Local Goa News

Monday, May 16, 2016

‘Women should not be stopped from entering mosques, dargahs’

The Jamaat-e-Islami Hind (JIH) is of the opinion that women should have equal opportunities to pray and perform namaaz in the mosques. In an exclusive interview with our Staff Reporter Shoaib Shaikh, the vice-president (Naib Ameer) of JIH, T Arif Ali explained about the process of Talaq as laid down by Quran and the need for a review of Islamic jurisprudence by the Muslim Personal Law Board.
Q: What is your opinion about permitting entry for women in mosques and dargahs for performing namaaz and prayers?
Let me begin by informing you that no group or committee can stop any woman from entering a mosque because Prophet Muhammad in clear terms has stated that ‘they too are the worshippers of Allah and they should not be stopped from entering the mosques’. However, we find in India there is a tradition where women do not visit the mosques. But majority of the mosques in the southern states in India are accessed by women to perform namaaz. The mosque inside the Jamaat-e-Islami Hind headquarters in New Delhi has elaborate arrangements for women. They come to the mosque for regular as well as special namaaz.  According to Islamic teachings there are only three places of pilgrimage, the Ka’bah in Makkah, Masjid-e-Nabvi in Madina and Masjid-ul-Aqsa in Jerusalem, apart from these there are no other places of pilgrimage.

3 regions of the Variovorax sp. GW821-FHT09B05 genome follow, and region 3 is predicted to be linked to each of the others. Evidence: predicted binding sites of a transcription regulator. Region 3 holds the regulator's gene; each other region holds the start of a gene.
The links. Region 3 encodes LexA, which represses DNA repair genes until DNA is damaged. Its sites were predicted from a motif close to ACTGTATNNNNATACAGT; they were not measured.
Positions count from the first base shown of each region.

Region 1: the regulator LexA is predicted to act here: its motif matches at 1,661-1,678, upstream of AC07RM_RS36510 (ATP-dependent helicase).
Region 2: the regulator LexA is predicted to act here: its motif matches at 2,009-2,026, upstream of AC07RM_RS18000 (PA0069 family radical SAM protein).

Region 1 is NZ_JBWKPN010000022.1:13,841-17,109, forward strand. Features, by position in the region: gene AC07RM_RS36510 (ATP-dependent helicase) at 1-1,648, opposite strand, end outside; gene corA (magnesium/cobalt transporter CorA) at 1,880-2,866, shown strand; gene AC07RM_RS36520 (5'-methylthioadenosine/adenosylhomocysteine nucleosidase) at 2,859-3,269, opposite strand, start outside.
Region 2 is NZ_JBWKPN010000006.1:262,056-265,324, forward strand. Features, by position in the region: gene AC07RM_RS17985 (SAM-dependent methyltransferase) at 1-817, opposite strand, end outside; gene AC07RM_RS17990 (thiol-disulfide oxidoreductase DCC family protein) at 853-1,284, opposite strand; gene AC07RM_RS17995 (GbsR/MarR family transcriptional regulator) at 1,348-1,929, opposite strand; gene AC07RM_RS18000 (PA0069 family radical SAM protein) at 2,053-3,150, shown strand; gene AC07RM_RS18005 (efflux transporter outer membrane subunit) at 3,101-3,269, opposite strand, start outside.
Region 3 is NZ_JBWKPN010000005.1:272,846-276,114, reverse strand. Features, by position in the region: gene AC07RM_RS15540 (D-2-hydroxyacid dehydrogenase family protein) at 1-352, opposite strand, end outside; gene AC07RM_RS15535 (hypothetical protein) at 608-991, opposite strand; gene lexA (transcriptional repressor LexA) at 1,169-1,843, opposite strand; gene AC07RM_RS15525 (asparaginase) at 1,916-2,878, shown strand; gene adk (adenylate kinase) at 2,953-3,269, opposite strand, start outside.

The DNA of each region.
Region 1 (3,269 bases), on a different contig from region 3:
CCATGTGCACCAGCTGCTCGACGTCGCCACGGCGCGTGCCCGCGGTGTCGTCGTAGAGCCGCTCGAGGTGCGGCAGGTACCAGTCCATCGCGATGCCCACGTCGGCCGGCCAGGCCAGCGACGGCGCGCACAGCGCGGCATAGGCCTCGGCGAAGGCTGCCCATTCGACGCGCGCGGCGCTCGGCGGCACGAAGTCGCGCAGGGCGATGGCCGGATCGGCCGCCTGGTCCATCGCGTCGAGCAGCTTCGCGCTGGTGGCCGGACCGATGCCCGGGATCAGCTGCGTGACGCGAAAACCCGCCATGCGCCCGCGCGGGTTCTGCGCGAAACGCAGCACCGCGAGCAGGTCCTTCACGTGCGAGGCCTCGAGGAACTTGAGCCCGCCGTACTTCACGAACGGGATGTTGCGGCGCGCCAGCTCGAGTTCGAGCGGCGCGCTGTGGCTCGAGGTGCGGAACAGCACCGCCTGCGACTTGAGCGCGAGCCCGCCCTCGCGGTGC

Q: Do you think the courts are correct in giving specific directions in this regard?
A court should not direct the rituals of a religion stating that it is a right to equality. Fundamental rights are a necessity, but the courts need to understand the motive behind the commandments in the scriptures and bring a balance. The personal laws have their uniqueness and the diversity should be maintained. However, if there is a conflict then the court can interfere but be cautious.
Q: Another issue that has always put Muslims in the limelight is triple talaq. What is the procedure of divorce in Islam?
The Quran at various places has addressed talaq and the procedure for divorce has also been described. The Quran ordains that if there’s some problem in the relationship between the couple then they should try to resolve it by themselves, if not successful then through a mediator. Even then if the issue is not resolved then the first talaq can be pronounced. If during the iddat (waiting period of three months), the couple resolve the issue then without nikah the two can live together. However, after the iddat if they resolve to live together, then the man will have to perform nikah and accept the woman. This procedure of pronouncing the talaq can be followed only twice. But if the issue cannot be resolved after following the prescribed procedure the third talaq has been pronounced, then the process of divorce is complete and the couple is declared divorced.
Q: What are your comments to the tradition in India of pronouncing triple talaq at once?